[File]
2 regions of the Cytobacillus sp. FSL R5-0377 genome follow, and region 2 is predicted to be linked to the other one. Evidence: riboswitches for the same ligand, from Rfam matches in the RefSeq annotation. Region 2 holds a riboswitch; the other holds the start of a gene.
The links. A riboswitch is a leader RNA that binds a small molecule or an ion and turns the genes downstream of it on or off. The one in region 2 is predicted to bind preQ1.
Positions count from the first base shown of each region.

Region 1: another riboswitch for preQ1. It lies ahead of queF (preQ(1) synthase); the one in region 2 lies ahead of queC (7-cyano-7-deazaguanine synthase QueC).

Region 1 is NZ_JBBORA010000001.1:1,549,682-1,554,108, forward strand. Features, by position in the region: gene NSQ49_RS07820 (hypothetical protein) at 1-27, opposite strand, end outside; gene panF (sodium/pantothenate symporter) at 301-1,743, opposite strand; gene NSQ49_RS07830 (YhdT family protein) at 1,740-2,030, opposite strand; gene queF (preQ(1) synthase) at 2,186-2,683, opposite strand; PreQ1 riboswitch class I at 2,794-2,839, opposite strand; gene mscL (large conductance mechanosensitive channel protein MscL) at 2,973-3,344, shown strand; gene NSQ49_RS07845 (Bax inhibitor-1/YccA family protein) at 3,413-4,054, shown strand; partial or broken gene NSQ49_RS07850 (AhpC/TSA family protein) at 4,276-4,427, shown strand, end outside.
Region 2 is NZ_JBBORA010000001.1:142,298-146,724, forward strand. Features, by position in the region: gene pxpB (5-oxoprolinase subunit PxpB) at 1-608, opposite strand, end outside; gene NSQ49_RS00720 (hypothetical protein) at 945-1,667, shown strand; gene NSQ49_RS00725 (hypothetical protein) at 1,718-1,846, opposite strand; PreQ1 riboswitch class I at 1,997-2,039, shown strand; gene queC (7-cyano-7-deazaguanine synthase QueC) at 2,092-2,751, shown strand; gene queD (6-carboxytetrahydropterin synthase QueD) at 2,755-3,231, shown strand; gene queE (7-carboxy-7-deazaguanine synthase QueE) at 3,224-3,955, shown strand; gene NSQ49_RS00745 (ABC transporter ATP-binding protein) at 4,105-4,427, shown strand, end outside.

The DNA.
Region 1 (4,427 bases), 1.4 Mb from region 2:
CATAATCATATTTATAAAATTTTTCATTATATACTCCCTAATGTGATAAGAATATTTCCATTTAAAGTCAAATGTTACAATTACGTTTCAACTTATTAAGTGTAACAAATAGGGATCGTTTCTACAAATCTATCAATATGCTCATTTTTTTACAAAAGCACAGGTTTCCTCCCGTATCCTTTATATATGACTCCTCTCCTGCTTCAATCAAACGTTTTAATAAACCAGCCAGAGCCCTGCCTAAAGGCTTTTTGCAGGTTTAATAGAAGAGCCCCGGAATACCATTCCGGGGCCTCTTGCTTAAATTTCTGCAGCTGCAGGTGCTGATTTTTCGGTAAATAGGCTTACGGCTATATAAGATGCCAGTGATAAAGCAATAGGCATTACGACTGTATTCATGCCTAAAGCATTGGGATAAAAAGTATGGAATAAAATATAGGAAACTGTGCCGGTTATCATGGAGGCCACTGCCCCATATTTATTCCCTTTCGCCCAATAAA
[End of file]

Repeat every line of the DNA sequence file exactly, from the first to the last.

2 regions of the Cytobacillus sp. FSL R5-0377 genome follow, and region 2 is predicted to be linked to the other one. Evidence: riboswitches for the same ligand, from Rfam matches in the RefSeq annotation. Region 2 holds a riboswitch; the other holds the start of a gene.
The links. A riboswitch is a leader RNA that binds a small molecule or an ion and turns the genes downstream of it on or off. The one in region 2 is predicted to bind preQ1.
Positions count from the first base shown of each region.

Region 1: another riboswitch for preQ1. It lies ahead of queF (preQ(1) synthase); the one in region 2 lies ahead of queC (7-cyano-7-deazaguanine synthase QueC).

Region 1 is NZ_JBBORA010000001.1:1,549,682-1,554,108, forward strand. Features, by position in the region: gene NSQ49_RS07820 (hypothetical protein) at 1-27, opposite strand, end outside; gene panF (sodium/pantothenate symporter) at 301-1,743, opposite strand; gene NSQ49_RS07830 (YhdT family protein) at 1,740-2,030, opposite strand; gene queF (preQ(1) synthase) at 2,186-2,683, opposite strand; PreQ1 riboswitch class I at 2,794-2,839, opposite strand; gene mscL (large conductance mechanosensitive channel protein MscL) at 2,973-3,344, shown strand; gene NSQ49_RS07845 (Bax inhibitor-1/YccA family protein) at 3,413-4,054, shown strand; partial or broken gene NSQ49_RS07850 (AhpC/TSA family protein) at 4,276-4,427, shown strand, end outside.
Region 2 is NZ_JBBORA010000001.1:142,298-146,724, forward strand. Features, by position in the region: gene pxpB (5-oxoprolinase subunit PxpB) at 1-608, opposite strand, end outside; gene NSQ49_RS00720 (hypothetical protein) at 945-1,667, shown strand; gene NSQ49_RS00725 (hypothetical protein) at 1,718-1,846, opposite strand; PreQ1 riboswitch class I at 1,997-2,039, shown strand; gene queC (7-cyano-7-deazaguanine synthase QueC) at 2,092-2,751, shown strand; gene queD (6-carboxytetrahydropterin synthase QueD) at 2,755-3,231, shown strand; gene queE (7-carboxy-7-deazaguanine synthase QueE) at 3,224-3,955, shown strand; gene NSQ49_RS00745 (ABC transporter ATP-binding protein) at 4,105-4,427, shown strand, end outside.

The DNA.
Region 1 (4,427 bases), 1.4 Mb from region 2:
CATAATCATATTTATAAAATTTTTCATTATATACTCCCTAATGTGATAAGAATATTTCCATTTAAAGTCAAATGTTACAATTACGTTTCAACTTATTAAGTGTAACAAATAGGGATCGTTTCTACAAATCTATCAATATGCTCATTTTTTTACAAAAGCACAGGTTTCCTCCCGTATCCTTTATATATGACTCCTCTCCTGCTTCAATCAAACGTTTTAATAAACCAGCCAGAGCCCTGCCTAAAGGCTTTTTGCAGGTTTAATAGAAGAGCCCCGGAATACCATTCCGGGGCCTCTTGCTTAAATTTCTGCAGCTGCAGGTGCTGATTTTTCGGTAAATAGGCTTACGGCTATATAAGATGCCAGTGATAAAGCAATAGGCATTACGACTGTATTCATGCCTAAAGCATTGGGATAAAAAGTATGGAATAAAATATAGGAAACTGTGCCGGTTATCATGGAGGCCACTGCCCCATATTTATTCCCTTTCGCCCAATAAA